The Internet Slang Meaning Of A Nintendo And GameFreak Proposed Trademark

Screenshot: ZESTNEQO-1

Nintendo and GameFreak have filed a trademark application for the kanji character 草 (kusa or sou), meaning “grass.” It’s also Japanese internet slang for LOL.

The application was filed on June 7 of this year and, as Yahoo! News Japan explains, there probably won’t be a decision until year’s end. While the trademark is related to video games and trading cards. Simultaneously, the Pokémon Company also filed trademarks for a bunch of other kanji characters, such as mizu (水) or “water” and honoo (炎) or “flame” (note: for Pokémon, that is translated as “fire”). So, the assumption is that the trademarks are for branding different Types (Water, Fire, Grass, etc) on various Pocket Monster related goods.

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But...the grass kanji’s other meaning has been causing amusement online. Sans context, it’s the equivalent of filing a trademark for “LOL” or “LULZ.” Obviously, Nintendo and GameFreak are not trying to trademark that use. Still, it’s striking to see the filing.

Writing the grass kanji kusa (草) is just one of the Japanese internet slang terms for laughing. To fully understand the meaning, it’s necessary to look at one of those other colloquialisms.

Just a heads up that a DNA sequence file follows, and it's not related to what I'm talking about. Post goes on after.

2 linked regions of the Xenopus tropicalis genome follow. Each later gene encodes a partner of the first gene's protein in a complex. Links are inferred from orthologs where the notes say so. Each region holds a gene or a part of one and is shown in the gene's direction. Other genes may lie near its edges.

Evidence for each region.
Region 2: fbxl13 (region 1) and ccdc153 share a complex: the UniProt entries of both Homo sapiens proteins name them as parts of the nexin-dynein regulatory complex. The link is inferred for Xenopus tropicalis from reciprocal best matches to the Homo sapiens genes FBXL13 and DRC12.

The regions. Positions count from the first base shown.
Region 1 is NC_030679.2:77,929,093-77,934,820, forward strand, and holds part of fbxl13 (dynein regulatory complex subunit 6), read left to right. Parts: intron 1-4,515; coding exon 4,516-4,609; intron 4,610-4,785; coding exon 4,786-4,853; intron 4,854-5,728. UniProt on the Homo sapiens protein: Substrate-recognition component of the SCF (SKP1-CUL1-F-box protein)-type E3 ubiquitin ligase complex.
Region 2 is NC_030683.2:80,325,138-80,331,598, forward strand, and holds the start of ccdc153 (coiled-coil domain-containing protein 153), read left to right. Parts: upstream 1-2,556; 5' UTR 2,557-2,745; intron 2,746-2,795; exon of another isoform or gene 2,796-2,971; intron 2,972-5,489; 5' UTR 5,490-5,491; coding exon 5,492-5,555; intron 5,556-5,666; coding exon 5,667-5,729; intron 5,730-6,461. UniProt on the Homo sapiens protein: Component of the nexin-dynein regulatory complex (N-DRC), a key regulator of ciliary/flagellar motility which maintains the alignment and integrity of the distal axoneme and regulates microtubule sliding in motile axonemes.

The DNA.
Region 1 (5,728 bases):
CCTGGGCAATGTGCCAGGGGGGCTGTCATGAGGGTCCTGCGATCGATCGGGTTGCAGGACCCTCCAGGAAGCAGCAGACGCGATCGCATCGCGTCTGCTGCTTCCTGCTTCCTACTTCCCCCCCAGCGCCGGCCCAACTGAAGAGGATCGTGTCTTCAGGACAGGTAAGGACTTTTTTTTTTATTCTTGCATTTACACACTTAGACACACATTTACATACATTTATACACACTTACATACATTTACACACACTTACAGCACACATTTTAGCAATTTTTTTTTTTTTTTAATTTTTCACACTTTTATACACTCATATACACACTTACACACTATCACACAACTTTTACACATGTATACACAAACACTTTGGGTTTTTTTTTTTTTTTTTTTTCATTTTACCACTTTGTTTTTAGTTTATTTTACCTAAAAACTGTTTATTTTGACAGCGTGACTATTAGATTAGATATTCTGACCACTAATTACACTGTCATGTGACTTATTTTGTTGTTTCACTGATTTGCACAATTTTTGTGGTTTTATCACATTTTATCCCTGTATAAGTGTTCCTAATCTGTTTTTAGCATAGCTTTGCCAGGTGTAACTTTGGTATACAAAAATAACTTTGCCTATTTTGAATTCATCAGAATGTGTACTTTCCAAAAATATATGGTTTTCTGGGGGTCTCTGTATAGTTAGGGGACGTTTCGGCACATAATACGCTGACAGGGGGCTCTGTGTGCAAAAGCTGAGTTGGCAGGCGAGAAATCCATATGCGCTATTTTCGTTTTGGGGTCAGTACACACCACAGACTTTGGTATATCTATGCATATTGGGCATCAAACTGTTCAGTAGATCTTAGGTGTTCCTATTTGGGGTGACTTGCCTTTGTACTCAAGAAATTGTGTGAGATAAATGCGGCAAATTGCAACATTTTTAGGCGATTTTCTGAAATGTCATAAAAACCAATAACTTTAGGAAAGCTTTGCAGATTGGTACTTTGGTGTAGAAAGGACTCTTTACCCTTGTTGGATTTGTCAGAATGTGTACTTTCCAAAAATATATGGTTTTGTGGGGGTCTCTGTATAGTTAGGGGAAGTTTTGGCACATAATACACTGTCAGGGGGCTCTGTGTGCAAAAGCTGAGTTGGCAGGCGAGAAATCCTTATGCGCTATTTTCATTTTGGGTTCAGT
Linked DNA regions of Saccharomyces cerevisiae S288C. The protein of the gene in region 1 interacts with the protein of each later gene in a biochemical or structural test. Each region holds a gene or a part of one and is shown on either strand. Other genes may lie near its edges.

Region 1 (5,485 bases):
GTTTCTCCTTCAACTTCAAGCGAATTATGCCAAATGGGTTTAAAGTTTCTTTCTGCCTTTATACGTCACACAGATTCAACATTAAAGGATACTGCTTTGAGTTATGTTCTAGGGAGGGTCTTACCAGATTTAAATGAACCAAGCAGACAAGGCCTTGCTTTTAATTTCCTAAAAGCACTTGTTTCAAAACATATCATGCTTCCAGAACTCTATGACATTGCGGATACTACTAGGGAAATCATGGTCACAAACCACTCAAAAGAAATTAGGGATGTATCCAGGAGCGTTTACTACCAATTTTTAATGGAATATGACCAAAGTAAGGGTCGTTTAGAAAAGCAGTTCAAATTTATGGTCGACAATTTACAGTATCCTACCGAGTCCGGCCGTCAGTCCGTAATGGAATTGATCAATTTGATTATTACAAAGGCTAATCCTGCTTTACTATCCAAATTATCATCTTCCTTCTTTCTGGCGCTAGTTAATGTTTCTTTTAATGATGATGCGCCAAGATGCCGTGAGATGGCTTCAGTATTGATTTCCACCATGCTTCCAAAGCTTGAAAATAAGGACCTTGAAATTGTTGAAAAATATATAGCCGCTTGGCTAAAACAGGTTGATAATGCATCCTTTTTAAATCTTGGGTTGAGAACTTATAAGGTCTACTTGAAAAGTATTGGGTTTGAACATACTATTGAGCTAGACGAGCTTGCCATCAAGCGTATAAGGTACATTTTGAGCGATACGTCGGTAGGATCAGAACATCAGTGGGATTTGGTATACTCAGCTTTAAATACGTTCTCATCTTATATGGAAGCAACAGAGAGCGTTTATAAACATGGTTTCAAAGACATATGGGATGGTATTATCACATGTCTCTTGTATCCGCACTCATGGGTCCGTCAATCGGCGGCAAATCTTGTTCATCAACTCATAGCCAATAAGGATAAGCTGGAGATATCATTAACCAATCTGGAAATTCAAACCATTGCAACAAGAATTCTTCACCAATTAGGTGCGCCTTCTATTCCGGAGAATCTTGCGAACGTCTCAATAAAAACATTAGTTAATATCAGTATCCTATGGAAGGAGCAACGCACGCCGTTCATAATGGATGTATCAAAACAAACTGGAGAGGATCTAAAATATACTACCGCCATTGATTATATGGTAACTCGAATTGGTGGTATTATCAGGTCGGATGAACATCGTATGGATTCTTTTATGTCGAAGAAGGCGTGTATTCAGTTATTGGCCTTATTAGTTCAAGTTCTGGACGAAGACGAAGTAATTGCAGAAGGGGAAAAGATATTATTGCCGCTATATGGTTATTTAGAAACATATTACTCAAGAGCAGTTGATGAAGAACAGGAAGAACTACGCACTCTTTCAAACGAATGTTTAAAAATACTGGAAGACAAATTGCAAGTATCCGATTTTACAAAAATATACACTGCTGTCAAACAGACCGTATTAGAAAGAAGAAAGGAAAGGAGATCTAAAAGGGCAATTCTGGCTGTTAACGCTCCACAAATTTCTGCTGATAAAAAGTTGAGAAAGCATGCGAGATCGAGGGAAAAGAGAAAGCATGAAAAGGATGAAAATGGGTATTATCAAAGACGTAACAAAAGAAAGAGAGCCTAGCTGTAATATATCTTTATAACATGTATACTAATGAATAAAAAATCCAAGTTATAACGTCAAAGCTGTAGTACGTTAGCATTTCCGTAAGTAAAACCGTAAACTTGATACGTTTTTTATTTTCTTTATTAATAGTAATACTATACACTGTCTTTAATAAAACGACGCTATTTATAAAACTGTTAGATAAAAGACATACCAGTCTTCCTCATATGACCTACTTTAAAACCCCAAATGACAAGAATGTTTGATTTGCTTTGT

In Japanese, the word “laugh” is warai (笑い). Simply put, since that starts with a “w” when written in Roman letters, writing w’s has been a way to express laughter. If something is kind of funny, a few w’s will suffice (www). If something is hilarious, let out a string of the letter: wwwwwwwwwwwwwww.

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Kusa is related because all those w’s look like a row of grass. So online, the slang term kusa (草, “grass”) and the phrase kusa haeru (草生える, “growing grass”) are directly related to those w’s. If something is funny online in Japan, people will write kusa or kusa haeru because the comment section will be filled with all those w’s.

Early on in 2ch thread about this proposed trademark, one commenter inevitably wrote kusa (草) because this is rather humorous! To which another commenter replied, “Lawsuit” in Japanese. And a commenter’s reply to that? Kusa. LOL!

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Brian Ashcraft

Originally from Texas, Ashcraft has called Osaka home since 2001. He has authored five books, including most recently, Japanese Whisky: The Ultimate Guide to the World's Most Desirable Spirit.